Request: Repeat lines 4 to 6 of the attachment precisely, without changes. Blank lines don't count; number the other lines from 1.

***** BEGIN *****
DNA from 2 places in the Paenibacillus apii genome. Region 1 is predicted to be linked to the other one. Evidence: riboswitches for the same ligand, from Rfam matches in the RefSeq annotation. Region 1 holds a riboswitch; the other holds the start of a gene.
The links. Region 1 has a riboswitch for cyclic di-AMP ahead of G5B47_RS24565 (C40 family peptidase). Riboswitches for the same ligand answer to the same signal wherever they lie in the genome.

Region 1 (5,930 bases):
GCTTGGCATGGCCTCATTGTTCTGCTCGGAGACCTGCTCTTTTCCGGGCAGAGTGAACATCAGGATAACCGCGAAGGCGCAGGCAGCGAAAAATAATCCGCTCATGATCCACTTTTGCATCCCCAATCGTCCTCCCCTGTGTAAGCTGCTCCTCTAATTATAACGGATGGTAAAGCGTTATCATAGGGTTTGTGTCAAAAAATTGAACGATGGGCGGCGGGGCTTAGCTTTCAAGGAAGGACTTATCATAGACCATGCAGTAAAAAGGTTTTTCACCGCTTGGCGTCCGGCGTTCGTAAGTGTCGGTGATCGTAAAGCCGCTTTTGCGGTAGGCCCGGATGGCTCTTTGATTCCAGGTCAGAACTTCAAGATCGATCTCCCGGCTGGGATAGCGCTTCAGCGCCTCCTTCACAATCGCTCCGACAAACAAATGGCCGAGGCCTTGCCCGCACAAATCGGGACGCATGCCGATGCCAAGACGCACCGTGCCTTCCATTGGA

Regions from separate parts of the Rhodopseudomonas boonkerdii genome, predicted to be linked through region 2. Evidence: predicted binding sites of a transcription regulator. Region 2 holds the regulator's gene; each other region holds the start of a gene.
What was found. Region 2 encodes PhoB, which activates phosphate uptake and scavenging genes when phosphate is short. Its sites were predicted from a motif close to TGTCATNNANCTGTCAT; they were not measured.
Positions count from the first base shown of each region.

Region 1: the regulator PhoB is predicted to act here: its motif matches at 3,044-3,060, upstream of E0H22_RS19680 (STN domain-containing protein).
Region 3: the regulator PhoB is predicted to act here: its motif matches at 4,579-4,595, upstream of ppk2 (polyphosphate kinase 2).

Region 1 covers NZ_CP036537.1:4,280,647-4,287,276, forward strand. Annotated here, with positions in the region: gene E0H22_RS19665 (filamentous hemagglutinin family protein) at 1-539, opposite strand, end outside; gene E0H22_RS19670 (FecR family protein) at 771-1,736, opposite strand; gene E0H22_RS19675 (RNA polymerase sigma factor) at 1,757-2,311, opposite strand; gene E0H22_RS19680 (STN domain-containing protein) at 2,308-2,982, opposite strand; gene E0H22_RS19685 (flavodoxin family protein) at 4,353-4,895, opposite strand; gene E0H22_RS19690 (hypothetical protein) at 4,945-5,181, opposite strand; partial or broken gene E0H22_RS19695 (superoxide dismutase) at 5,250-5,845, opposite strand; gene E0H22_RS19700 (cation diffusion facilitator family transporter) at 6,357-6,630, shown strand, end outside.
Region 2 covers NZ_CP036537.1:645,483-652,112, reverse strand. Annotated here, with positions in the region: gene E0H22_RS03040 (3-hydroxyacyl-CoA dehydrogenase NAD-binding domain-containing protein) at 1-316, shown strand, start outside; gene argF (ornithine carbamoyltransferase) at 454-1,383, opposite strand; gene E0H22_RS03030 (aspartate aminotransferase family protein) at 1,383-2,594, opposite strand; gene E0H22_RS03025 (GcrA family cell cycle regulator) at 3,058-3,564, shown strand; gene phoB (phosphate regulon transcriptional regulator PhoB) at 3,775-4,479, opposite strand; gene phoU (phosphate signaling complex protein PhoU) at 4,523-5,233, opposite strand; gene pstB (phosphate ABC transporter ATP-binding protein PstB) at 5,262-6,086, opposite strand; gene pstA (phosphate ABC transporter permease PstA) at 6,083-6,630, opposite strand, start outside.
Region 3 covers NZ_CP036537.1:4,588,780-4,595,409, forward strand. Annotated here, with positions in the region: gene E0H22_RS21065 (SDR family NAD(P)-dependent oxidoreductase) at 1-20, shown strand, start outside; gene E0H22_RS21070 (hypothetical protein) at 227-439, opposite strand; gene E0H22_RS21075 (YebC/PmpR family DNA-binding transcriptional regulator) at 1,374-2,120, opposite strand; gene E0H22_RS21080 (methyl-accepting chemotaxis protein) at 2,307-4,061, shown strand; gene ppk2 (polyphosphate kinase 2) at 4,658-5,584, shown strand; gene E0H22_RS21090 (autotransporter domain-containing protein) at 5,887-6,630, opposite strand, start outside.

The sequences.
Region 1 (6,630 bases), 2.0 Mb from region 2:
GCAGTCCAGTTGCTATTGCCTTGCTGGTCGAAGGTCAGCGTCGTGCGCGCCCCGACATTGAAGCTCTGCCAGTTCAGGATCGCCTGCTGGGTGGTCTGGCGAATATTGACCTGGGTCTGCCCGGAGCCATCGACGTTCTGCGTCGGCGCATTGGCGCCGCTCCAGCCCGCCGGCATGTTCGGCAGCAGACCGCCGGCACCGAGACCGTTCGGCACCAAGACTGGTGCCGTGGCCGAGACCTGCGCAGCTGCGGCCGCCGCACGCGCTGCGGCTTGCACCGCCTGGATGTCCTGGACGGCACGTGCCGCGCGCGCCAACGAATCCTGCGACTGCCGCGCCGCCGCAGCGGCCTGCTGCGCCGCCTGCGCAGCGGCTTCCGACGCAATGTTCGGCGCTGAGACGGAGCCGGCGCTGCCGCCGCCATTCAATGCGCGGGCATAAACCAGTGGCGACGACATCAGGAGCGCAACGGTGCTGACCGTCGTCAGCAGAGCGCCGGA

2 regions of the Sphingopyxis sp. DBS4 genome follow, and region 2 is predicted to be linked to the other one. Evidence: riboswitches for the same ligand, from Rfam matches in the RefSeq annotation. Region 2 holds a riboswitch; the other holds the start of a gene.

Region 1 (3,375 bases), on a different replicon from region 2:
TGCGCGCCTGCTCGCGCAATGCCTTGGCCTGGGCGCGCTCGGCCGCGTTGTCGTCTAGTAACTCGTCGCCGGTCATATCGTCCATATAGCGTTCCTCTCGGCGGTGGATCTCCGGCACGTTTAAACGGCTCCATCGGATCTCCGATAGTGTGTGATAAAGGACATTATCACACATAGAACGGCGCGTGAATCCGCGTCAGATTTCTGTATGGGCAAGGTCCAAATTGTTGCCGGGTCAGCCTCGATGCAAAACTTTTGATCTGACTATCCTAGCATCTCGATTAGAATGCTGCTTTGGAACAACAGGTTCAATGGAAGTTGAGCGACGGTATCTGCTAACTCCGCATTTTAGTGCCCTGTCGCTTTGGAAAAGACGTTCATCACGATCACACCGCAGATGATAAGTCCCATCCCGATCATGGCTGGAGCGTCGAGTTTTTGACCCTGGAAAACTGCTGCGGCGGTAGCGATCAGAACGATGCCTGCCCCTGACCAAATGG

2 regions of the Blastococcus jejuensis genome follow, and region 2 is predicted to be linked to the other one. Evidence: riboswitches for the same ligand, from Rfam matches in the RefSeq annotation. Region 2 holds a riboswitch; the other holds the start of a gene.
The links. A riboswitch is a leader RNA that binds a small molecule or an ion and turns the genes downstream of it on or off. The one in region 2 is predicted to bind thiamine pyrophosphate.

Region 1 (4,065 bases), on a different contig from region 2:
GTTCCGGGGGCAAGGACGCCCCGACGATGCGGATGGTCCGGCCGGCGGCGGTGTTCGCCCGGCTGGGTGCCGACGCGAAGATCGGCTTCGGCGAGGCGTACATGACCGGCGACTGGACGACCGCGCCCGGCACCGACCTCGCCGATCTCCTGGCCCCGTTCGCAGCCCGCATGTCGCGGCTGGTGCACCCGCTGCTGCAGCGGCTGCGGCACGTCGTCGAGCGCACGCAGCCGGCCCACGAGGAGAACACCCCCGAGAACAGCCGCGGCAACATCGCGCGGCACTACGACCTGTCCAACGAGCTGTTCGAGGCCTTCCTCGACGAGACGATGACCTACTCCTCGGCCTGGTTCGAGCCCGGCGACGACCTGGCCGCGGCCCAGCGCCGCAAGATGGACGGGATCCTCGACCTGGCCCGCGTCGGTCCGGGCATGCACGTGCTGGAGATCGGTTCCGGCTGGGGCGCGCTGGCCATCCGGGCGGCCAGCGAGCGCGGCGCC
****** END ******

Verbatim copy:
GCTTGGCATGGCCTCATTGTTCTGCTCGGAGACCTGCTCTTTTCCGGGCAGAGTGAACATCAGGATAACCGCGAAGGCGCAGGCAGCGAAAAATAATCCGCTCATGATCCACTTTTGCATCCCCAATCGTCCTCCCCTGTGTAAGCTGCTCCTCTAATTATAACGGATGGTAAAGCGTTATCATAGGGTTTGTGTCAAAAAATTGAACGATGGGCGGCGGGGCTTAGCTTTCAAGGAAGGACTTATCATAGACCATGCAGTAAAAAGGTTTTTCACCGCTTGGCGTCCGGCGTTCGTAAGTGTCGGTGATCGTAAAGCCGCTTTTGCGGTAGGCCCGGATGGCTCTTTGATTCCAGGTCAGAACTTCAAGATCGATCTCCCGGCTGGGATAGCGCTTCAGCGCCTCCTTCACAATCGCTCCGACAAACAAATGGCCGAGGCCTTGCCCGCACAAATCGGGACGCATGCCGATGCCAAGACGCACCGTGCCTTCCATTGGA

Regions from separate parts of the Rhodopseudomonas boonkerdii genome, predicted to be linked through region 2. Evidence: predicted binding sites of a transcription regulator. Region 2 holds the regulator's gene; each other region holds the start of a gene.
What was found. Region 2 encodes PhoB, which activates phosphate uptake and scavenging genes when phosphate is short. Its sites were predicted from a motif close to TGTCATNNANCTGTCAT; they were not measured.